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BlackBerry Priv Review: BlackBerry May Win You Back With Android

Had BlackBerry’s new Priv been released five years ago, things could be different. I’d own one. You’d own one. Obviously bankers, lawyers and salespeople would have them. Maybe even the guy who sold me tomato soup for lunch.

The millions of us who reluctantly let go of our real keyboards for the promise of a better life on an iPhone or Samsung SSNHZ 0.00 % Galaxy wouldn’t have hesitated about buying an Android BlackBerry. Unlike BlackBerry’s own operating system, it would’ve given us access to all the latest and greatest apps, plus Google’s indispensable services.

Instead, BlackBerry’s story now reads like a Shakespearean tragedy. The once-dominant smartphone maker doesn’t even hold 1% of the world-wide market now, according to IDC.

The Priv is the first BlackBerry phone to run Android.

But maybe, just maybe, it isn’t too late for BlackBerry.

The Priv, which starts shipping on Friday and is available at AT&T T -0.42 % and, isn’t yet another poorly timed misstep. As Samsung, LG and other Android titans focus on making phones ever-so-slightly thinner, faster and better at taking photos, the Priv’s slide-out physical keyboard, long battery life and focus on privacy—hence the dumb name—stand apart from those. It even challenges Apple AAPL -0.46 % ’s ruling iPhone.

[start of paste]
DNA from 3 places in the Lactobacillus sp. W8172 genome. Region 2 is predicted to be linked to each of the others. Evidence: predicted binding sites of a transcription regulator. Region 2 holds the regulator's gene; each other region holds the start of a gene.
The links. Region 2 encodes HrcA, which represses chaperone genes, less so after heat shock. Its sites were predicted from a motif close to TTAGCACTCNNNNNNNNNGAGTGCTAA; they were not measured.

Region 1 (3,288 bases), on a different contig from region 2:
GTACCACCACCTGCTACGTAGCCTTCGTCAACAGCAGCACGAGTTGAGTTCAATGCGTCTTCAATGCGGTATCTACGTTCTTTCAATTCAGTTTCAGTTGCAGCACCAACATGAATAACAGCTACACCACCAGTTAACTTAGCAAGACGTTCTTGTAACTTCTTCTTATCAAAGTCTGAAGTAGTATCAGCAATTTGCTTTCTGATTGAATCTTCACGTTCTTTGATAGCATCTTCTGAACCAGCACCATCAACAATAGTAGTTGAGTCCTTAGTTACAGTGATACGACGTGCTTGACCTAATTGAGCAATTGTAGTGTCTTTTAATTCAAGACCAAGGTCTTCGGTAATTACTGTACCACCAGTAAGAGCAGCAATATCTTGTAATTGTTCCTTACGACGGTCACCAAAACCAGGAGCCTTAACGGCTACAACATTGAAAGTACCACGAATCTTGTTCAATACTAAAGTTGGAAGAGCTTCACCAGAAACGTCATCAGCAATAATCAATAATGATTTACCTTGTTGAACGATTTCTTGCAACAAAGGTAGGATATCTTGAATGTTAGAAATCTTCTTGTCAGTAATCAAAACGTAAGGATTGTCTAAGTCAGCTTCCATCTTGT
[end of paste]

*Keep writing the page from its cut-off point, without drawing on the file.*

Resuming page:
A few performance issues aside, the Priv is the first BlackBerry in years that I have loved using—and that I can recommend.

Key(s) to Comeback

The best thing about the Priv may be that it doesn’t look like a traditional BlackBerry, nor a deformed one, either. (Sorry, BlackBerry Passport fans.) Instead it blends the curves of Samsung’s Galaxy S6 Edge with the glossy black bordering of the iPhone 6 to make a wholly unique device that’s a pleasure to hold and look at.

Let’s be real, though. If you’re eyeing this phone, you’re after its secret weapon, a four-row physical keyboard that slides out firmly from under the screen, trundle-bed style.

Typing on real keys with a phablet-sized 5.4-inch screen towering over them is odd at first, but once I found my acrobatic balance, my fingers were scurrying around at up to 60 words per minute. That’s about 20% faster than I type on my iPhone (though still 15% slower than on the BlackBerry Classic’s larger, wider, backlit keyboard).

The sculpted plastic keys were great when I had to write a lengthy email and make edits to a story...